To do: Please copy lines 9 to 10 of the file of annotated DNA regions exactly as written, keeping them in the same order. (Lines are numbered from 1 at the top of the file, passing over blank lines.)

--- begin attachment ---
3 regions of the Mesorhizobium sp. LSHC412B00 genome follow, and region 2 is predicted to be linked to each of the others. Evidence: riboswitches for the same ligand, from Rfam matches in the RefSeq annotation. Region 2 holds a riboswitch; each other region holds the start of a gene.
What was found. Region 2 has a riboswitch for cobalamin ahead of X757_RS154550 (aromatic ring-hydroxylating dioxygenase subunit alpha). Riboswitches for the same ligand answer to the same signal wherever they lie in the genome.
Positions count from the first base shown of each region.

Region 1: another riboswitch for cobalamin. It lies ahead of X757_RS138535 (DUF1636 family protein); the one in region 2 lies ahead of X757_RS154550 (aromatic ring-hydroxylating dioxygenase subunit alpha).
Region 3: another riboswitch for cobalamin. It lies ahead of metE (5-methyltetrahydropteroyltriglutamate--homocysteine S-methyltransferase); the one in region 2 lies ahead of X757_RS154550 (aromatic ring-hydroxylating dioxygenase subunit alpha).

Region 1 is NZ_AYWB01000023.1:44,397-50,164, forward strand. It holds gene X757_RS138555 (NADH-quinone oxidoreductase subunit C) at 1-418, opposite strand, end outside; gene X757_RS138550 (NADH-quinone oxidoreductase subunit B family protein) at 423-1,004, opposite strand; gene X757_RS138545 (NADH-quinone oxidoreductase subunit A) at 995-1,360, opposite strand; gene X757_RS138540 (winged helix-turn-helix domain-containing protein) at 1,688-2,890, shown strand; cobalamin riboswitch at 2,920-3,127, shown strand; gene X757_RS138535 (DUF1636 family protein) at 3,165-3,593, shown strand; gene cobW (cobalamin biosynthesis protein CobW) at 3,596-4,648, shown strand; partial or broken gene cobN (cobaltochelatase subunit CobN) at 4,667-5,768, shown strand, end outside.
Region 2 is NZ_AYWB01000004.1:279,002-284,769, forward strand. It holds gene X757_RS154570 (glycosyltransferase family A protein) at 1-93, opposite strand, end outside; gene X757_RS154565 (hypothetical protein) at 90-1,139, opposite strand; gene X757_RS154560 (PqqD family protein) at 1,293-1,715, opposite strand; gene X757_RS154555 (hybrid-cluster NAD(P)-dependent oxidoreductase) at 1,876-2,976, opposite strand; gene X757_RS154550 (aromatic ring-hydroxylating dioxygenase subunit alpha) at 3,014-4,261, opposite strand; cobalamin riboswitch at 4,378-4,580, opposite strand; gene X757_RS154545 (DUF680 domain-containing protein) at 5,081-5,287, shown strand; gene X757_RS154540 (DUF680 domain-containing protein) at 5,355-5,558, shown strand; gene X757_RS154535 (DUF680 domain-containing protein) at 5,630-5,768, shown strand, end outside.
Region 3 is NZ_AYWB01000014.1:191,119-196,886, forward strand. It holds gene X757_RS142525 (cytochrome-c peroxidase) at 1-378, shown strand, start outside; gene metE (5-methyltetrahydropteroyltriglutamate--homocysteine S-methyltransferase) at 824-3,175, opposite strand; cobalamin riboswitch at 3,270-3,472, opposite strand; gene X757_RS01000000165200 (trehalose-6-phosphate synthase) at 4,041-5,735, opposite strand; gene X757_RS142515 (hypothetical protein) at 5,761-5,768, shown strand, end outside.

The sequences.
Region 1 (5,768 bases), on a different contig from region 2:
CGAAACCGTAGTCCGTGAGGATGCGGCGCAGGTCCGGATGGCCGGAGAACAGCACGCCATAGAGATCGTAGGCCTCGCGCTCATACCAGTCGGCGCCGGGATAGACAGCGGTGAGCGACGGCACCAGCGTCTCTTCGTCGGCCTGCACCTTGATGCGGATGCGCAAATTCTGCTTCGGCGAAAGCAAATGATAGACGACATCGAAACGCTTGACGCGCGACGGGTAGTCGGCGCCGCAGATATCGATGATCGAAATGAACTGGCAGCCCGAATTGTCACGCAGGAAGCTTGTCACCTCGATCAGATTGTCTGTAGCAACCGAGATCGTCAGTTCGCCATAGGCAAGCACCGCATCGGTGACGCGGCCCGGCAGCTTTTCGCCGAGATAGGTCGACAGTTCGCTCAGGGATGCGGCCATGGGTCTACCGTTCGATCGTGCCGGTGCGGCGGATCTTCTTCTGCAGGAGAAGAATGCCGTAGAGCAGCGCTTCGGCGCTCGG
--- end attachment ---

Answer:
The sequences.
Region 1 (5,768 bases), on a different contig from region 2: